From left: minister of agriculture and
rural development, Dr Akinwumi Adesina;
Permanent Secretary, Mrs Fatima Bamidele,
and president IFAD, Dr Kanayo Nwanze at a dinner
in honour of IFAD president in Abuja
"No one is better placed to know conditions on the ground in Nigeria, and to discover solutions to the country's challenges, than Nigerian scientists themselves. We cannot and should not rely exclusively on research done in developed countries to address the needs of developing countries."
Nwanze, a scientist by training, was previously Director-General of the Africa Rice Center for a decade.
As the largest producer of cassava, Nwanze said the country's agricultural sector has immense potential, and that research and development of rural areas are vital to its development. He said that scientists must understand the environment where their innovations and breakthroughs will be used, and the needs of the people who live there. If they don't, their research will never get beyond the lab.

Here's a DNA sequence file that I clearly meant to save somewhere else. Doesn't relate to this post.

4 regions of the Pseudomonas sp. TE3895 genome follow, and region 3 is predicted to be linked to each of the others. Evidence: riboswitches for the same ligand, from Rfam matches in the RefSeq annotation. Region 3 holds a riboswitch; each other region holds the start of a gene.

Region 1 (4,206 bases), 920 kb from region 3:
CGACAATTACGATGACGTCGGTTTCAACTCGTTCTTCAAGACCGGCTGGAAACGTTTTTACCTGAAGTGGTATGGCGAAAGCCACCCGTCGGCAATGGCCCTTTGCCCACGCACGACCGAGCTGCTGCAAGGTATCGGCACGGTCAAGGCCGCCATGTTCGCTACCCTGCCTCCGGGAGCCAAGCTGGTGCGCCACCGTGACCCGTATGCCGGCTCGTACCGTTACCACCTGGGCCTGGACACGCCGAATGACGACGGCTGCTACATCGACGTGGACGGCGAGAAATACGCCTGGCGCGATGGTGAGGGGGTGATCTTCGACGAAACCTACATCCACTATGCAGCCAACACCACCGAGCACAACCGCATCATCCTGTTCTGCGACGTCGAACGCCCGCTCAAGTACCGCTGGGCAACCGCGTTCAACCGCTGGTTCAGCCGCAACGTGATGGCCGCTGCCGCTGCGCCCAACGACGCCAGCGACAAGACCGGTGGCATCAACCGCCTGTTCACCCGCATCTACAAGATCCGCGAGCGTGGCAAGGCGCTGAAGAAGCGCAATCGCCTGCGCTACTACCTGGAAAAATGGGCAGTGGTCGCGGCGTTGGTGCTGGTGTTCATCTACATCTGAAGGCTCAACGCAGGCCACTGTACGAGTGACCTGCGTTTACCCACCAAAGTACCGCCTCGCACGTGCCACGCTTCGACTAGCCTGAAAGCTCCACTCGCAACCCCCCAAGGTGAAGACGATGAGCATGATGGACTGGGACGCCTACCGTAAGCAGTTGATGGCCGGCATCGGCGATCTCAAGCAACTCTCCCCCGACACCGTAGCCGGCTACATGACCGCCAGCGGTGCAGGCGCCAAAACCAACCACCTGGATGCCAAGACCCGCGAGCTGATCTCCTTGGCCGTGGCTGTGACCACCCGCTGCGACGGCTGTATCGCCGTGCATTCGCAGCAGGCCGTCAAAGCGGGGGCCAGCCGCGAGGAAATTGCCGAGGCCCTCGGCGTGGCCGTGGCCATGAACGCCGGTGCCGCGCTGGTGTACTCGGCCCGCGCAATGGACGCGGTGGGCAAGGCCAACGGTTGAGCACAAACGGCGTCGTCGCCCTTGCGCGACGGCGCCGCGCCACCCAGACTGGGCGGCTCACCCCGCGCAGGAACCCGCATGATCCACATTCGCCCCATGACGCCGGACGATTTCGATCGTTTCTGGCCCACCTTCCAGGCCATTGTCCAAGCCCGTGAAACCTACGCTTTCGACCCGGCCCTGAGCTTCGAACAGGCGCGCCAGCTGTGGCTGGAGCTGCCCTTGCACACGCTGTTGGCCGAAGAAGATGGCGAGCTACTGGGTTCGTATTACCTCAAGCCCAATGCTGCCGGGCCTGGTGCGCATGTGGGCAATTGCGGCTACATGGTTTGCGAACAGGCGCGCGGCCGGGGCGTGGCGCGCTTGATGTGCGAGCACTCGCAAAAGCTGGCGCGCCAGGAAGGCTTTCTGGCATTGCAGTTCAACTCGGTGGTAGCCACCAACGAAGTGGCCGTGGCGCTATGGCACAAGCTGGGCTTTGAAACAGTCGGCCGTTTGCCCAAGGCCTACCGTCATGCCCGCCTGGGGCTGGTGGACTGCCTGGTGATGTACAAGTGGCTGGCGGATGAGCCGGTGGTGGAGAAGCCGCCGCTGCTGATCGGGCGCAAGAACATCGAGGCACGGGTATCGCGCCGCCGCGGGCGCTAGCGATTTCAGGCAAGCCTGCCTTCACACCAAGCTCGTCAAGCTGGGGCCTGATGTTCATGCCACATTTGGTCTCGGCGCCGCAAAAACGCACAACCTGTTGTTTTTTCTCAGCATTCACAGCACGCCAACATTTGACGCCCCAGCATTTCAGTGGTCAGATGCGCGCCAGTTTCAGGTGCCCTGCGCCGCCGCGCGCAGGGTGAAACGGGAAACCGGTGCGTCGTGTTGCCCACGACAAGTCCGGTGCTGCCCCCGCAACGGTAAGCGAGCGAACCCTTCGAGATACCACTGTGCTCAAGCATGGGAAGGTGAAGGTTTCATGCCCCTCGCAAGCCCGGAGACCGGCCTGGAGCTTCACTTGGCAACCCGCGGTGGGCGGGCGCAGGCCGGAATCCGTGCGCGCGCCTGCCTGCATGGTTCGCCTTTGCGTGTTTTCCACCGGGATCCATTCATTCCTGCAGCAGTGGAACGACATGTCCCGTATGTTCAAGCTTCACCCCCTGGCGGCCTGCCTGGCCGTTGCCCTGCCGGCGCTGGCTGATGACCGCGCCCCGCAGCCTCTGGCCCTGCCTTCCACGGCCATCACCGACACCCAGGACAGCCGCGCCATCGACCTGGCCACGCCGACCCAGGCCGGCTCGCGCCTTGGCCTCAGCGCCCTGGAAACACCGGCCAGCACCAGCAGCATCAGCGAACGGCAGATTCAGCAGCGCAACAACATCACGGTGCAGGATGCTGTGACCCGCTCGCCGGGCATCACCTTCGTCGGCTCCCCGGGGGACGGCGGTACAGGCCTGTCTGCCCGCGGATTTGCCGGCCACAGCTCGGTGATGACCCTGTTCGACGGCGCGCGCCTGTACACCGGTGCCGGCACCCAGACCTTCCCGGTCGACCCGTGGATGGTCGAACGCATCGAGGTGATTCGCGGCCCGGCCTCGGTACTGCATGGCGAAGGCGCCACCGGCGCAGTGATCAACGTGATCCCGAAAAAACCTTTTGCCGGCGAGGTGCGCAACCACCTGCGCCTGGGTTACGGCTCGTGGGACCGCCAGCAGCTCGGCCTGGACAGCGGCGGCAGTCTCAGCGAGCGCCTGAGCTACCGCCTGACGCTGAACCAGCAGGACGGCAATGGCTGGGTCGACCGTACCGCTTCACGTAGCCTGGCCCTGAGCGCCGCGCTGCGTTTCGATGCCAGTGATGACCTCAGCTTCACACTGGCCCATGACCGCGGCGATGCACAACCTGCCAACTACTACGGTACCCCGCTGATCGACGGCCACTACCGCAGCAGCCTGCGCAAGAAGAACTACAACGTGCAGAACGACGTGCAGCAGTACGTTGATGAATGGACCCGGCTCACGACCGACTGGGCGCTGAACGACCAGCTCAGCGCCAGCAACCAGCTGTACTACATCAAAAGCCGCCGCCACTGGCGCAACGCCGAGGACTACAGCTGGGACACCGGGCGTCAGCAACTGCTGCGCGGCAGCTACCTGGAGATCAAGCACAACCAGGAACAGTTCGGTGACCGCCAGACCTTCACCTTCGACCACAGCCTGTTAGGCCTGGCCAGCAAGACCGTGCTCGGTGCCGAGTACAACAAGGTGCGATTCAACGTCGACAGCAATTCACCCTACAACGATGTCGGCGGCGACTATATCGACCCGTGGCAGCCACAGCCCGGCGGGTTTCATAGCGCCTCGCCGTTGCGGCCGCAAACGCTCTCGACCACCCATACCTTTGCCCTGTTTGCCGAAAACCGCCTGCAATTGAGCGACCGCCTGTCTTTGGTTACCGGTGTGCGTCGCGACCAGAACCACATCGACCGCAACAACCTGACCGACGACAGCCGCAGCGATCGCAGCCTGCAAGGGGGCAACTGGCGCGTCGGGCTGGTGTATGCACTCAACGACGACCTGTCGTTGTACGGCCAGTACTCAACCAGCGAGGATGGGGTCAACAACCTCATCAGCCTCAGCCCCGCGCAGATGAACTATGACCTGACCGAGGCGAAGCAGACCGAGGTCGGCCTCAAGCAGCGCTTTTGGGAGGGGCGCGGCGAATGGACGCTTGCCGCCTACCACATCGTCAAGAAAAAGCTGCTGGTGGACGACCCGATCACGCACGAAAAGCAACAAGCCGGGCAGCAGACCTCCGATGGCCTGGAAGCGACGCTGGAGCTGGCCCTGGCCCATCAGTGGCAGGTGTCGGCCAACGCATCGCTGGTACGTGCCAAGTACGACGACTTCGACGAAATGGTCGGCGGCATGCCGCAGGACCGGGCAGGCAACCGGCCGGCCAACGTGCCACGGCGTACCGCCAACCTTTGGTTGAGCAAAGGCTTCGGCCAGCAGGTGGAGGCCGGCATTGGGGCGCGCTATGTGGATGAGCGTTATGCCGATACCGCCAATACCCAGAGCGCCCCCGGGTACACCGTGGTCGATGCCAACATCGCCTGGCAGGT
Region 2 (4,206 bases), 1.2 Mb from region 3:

"For research to move from the lab to the field, it needs to be supported by a strong extension system and enabling policies that link research to products and markets so that the applications benefit both the public and private sectors."
Value Chain Development Programme, which was approved by IFAD's Executive Board in April 2012, will help strengthen the existing extension system in Nigeria.
A strong extension system ensures the link between research and farmers, taking new technology from the lab to the farm. Through its interaction with small farmers, extension feeds back information to the scientists to adapt research results to the farmers' needs. The programme will take a holistic approach, driven by demand, to address constraints along cassava and rice value chains. Through an inclusive strategy, it will strengthen the capacity of producers and processors as well as public and private institutions, service providers, policy-makers and regulators.